Do You Know What Day It Is? Since we’ve been isolating in the hope of “flattening the curve” of Coronavirus it’s getting harder and harder to keep track of what day it is. Mental health professionals are suggesting we keep a schedule during these unprecedented times of social isolation. They also suggest we shower and dress for the day, even when that day is spent in our own homes. As a writer, I have long spent days in isolation, with no obvious schedule. A closer peek however, reveals a recognizable pattern to my days –in hindsight, at least, I see that I woke early and wrote until around 2:00 each afternoon. That was before the mandate came from the government telling us we need to hunker down to slow the progression of the pandemic. That mandate changes things. It makes isolation feel like less of a choice. And the stress from that mandate makes concentration more difficult, meaning hours that were previously jam-packed with production are now more akin to a scattering of thoughts and action; at the end of the day, there is little cohesion and practically no productive results.
If you don’t recognize a Tuesday from a Sunday, it’s not the end of the world. It is, however, healthier to structure time for productivity, for self-care, for healthy meal preparation, for making the most of this current “new normal” while keeping our mental health intact. If we can keep track of what day of the week it is, and if we can structure our time, we will come out the other end of this pandemic better equipped to move forward.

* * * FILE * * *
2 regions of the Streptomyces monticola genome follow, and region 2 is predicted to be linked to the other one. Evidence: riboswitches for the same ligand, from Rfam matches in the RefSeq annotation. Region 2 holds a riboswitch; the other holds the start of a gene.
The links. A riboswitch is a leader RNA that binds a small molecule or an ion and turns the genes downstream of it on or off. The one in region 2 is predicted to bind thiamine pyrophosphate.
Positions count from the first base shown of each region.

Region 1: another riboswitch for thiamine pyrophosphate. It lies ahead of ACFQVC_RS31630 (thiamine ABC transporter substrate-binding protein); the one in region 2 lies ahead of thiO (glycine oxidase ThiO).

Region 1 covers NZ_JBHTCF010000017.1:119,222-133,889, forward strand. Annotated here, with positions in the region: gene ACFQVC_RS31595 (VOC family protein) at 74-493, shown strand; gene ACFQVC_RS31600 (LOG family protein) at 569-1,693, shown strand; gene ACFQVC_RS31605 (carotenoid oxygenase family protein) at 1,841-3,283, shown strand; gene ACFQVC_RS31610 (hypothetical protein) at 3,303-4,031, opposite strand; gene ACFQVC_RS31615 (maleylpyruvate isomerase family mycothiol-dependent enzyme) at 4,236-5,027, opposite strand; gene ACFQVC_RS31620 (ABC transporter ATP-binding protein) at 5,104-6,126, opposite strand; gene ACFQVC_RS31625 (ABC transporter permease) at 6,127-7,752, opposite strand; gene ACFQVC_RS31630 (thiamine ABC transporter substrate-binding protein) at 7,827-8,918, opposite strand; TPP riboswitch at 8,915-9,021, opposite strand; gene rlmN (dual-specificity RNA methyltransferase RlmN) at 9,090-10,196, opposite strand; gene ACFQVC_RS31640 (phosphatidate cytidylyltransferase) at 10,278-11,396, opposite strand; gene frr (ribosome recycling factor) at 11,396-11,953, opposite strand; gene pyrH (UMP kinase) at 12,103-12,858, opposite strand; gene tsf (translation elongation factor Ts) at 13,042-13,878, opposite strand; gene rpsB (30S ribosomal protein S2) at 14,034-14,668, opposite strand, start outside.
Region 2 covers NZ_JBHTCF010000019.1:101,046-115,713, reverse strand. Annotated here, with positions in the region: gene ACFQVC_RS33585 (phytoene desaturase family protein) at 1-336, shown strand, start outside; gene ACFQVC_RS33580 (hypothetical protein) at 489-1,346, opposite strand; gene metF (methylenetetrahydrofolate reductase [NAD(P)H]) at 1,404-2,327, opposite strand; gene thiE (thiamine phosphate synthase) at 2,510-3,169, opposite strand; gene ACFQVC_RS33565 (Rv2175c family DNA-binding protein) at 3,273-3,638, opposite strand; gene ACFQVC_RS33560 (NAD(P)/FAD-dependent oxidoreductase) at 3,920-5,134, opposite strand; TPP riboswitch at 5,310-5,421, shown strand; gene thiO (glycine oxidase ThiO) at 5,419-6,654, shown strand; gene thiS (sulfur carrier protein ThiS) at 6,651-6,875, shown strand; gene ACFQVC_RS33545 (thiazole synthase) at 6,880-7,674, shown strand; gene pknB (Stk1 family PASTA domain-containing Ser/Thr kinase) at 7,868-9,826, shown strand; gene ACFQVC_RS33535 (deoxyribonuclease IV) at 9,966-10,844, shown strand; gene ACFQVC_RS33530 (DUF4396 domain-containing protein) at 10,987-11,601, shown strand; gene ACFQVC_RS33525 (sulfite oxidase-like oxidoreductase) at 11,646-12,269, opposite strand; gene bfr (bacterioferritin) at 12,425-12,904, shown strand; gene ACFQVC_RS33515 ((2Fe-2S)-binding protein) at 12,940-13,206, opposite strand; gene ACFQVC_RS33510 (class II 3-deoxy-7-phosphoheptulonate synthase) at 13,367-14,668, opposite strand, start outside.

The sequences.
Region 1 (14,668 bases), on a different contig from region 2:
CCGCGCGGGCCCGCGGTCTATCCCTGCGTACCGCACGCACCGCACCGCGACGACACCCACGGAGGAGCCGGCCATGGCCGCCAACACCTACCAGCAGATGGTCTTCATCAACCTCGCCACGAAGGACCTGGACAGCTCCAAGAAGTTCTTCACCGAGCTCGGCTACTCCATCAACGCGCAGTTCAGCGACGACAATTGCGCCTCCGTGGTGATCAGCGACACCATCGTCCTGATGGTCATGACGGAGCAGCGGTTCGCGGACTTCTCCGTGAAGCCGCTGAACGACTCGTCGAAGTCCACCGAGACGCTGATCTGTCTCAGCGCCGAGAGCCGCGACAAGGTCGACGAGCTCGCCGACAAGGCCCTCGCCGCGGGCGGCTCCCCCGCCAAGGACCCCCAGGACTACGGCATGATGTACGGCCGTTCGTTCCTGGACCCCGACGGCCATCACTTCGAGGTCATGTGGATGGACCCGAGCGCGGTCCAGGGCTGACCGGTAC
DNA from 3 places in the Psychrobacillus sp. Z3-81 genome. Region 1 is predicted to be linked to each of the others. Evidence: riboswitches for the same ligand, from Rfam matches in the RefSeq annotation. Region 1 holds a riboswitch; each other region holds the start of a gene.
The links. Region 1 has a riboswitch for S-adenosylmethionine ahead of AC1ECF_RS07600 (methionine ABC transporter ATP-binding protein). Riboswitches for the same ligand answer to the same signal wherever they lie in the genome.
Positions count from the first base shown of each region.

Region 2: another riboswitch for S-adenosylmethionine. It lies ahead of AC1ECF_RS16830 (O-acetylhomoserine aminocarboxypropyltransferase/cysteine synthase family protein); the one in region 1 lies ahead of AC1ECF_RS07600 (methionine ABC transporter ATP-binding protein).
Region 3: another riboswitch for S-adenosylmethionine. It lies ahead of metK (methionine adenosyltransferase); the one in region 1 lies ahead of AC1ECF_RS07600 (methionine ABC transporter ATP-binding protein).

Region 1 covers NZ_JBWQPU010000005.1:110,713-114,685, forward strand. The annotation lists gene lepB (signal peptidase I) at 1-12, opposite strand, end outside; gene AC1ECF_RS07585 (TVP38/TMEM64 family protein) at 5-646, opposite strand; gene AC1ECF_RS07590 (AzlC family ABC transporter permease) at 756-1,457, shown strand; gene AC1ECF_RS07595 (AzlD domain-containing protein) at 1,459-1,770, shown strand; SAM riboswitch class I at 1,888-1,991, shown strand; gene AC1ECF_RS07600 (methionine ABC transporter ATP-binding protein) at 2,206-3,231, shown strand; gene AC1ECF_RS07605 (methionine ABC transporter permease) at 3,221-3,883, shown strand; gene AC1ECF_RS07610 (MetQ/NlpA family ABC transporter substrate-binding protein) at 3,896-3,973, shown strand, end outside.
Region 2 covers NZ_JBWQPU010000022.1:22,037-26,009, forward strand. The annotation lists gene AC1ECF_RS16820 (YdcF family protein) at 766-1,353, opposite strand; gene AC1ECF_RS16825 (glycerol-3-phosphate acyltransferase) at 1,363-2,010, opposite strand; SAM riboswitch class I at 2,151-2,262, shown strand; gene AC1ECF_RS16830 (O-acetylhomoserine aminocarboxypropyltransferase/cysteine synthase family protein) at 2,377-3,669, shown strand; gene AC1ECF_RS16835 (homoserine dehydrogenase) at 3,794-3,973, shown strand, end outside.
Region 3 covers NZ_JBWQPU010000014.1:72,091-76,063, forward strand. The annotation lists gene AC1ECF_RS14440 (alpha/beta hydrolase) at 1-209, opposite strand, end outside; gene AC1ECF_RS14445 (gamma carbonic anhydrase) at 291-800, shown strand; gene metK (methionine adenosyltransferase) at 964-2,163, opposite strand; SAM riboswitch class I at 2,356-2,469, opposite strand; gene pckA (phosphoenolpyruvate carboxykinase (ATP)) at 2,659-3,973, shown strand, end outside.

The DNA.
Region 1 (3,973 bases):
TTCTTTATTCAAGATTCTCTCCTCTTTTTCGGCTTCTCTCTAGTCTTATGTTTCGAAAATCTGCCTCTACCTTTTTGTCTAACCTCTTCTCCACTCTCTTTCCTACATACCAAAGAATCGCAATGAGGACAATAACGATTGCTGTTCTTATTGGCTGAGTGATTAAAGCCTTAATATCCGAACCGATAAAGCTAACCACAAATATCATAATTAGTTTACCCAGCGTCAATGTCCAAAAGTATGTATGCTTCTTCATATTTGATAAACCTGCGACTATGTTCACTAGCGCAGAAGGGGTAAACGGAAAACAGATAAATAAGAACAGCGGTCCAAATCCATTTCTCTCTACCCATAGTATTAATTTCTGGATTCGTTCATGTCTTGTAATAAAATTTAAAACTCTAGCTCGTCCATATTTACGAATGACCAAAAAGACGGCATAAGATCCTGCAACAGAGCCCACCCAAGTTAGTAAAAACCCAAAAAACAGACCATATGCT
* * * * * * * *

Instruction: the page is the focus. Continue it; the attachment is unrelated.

We don’t know what the future looks like. We don’t know if and when the Covid-19 pandemic will pass. In truth, there could be a Covid-20 or Covid-21 as the number reflects the year the virus takes over. What we DO know is that we are faced with unprecedented times. And our wellness is more important than ever. Our highest self will get us through, whenever and however that takes shape. For now, our current normal calls us to create a mindful life, one structured day at a time.
Although it’s crucial that we stay home, that doesn’t mean we have to atrophy or give up on life. This is the chance to do things you’ve long wanted to do, so take some time to consider what you want to accomplish before this downtime ends. We all need downtime, and maybe we could start to treat this experience as a chance to re-prioritize. What matters most in life certainly seems to come to the surface when we consider how fragile we are to a tiny virus. We have the opportunity to do much, even as we are quarantined. We are writing a story during this time. What will your story be, when the doors open and we return to the world? Let’s decide to create a positive story to tell when this is over. Together, we’ll get through this.